Using Flickr in the classroom both F2F and online is something I’ve been doing and will continue to do into the future. The Creative Commons licensing and availability of media has made accessing and using someone else’s work, albeit under copyright, possible because they have offered it for use by anyone who would agree to comply with the stipulations of the Creative Commons agreement.
For educators that means we are able to use the work of amateur, and professional creators of original or adapted works who are sharing their work through Creative Commons without fear of breaking the law. This development in shareable media has enlivened (leagally) many lessons I’ve put together for F2F and online students.
In this example, Jake Shimabukuru, a native Hawaiian ukulele artist, is shown playing in a concert from 2012. The photographer, Joe Bielawa, captured this image and has shared it via a creative commons attribution license. I have used this image in introductory lessons for the ukulele because Jake Shimabukuru became famous via YouTube and many students are already familiar with his playing.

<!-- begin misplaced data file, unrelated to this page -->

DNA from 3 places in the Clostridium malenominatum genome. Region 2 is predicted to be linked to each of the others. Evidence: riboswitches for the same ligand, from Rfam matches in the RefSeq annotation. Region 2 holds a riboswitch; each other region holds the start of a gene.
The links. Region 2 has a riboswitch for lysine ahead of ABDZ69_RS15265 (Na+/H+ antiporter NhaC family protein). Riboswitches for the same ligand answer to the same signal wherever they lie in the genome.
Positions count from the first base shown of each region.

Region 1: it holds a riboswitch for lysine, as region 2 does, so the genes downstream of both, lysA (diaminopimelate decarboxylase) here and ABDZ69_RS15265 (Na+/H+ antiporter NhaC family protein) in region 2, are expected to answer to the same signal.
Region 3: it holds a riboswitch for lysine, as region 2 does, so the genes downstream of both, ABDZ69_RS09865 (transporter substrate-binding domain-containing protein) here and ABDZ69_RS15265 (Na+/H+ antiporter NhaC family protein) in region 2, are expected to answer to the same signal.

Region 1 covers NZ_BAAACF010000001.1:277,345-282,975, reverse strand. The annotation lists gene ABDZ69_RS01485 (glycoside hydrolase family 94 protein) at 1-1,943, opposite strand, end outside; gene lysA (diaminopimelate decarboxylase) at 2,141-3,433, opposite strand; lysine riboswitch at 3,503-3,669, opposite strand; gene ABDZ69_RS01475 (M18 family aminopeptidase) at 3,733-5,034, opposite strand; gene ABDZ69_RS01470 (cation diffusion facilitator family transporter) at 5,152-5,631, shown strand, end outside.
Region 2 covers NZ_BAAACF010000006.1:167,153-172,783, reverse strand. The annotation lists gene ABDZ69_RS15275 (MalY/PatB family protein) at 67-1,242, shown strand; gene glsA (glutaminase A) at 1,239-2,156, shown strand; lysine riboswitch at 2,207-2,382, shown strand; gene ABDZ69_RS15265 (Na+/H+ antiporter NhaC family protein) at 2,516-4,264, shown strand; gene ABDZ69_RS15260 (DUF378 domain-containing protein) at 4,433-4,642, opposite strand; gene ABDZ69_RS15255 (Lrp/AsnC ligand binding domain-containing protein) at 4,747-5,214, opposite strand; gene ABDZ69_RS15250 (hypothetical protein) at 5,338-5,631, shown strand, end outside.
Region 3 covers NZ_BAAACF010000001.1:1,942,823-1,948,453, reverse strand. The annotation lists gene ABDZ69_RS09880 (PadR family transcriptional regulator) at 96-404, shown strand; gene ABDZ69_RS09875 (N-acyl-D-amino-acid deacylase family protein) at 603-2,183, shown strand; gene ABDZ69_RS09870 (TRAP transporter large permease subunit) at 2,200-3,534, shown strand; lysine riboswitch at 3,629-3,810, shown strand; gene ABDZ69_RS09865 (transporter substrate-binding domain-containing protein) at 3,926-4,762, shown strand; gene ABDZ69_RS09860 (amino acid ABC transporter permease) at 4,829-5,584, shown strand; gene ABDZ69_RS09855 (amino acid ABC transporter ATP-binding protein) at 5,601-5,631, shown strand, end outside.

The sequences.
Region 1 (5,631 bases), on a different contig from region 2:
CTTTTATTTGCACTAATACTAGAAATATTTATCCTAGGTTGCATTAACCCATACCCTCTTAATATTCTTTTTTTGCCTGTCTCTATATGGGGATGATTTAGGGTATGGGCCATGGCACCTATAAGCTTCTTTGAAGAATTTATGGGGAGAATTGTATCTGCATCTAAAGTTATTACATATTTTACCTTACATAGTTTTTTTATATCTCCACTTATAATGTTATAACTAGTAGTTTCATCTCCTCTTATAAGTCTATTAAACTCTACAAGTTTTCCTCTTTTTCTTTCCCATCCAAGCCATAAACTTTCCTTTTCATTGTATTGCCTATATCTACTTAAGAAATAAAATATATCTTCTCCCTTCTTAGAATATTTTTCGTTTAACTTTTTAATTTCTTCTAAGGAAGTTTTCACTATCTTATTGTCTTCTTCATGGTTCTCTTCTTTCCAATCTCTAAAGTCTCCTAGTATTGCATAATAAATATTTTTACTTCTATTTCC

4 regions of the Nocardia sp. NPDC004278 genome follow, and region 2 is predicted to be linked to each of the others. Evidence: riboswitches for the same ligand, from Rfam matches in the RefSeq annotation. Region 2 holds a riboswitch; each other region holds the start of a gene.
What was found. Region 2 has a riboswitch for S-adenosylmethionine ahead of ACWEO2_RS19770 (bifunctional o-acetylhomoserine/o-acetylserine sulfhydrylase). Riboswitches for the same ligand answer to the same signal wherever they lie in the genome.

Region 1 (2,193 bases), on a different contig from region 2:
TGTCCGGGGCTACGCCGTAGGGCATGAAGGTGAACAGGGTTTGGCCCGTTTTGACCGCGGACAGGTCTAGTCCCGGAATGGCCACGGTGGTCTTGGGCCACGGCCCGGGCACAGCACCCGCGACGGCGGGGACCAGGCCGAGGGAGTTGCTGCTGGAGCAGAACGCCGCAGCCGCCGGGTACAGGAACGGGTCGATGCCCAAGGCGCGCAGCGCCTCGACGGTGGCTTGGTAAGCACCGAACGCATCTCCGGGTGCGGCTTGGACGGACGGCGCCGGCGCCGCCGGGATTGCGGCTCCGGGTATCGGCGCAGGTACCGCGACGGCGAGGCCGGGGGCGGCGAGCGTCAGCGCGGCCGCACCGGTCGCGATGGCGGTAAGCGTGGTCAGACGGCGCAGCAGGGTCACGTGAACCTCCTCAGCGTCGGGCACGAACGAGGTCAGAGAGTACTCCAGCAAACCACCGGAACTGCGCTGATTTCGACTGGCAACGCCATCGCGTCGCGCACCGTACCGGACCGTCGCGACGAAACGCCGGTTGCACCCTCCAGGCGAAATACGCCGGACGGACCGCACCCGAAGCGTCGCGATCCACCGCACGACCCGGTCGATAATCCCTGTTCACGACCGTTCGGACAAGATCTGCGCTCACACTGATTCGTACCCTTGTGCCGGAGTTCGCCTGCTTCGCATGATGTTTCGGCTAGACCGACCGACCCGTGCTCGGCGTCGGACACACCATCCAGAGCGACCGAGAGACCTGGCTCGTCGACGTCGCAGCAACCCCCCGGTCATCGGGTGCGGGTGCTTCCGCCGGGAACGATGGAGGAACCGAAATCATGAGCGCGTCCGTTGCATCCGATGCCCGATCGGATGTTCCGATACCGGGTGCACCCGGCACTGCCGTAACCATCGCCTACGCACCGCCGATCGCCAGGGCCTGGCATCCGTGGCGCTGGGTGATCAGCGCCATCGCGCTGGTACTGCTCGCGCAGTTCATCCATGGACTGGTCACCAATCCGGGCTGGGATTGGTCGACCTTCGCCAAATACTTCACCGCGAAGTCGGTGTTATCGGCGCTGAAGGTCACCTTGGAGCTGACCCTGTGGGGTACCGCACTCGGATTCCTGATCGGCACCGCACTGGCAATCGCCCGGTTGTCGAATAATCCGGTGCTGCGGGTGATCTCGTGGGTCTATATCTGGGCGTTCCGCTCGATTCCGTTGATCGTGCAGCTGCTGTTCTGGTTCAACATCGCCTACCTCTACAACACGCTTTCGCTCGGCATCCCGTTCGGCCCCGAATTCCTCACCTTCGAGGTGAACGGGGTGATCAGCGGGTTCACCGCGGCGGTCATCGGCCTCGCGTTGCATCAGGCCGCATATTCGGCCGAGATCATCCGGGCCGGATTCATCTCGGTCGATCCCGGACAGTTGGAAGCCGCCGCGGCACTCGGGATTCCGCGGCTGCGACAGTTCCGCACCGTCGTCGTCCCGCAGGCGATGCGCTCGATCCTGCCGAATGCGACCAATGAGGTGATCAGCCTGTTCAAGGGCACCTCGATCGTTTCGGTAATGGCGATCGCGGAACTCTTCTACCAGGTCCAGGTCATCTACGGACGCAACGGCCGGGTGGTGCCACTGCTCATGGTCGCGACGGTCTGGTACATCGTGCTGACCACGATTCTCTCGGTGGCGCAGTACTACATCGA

Joe Bielawa. (2012, March 8). Jake.DSC_0376-Cedar.12. Jake Shimabukuro, Cedar Cultural Center 3/8/2012 Photostream. Retrieved from https://www.flickr.com/photos/joebielawa/6826827132/in/photolist-bpggS5
Using Flickr combined with the ease of searching for images shareable through Creative Commons licenses is fast, and relatively easy and has endless appeal for educators. The skill is easily taught to students who can then search for and use images and other media in their projects and do so legally.
Have you ever come across a problem with using media protected by copyright, or know of a story where someone has?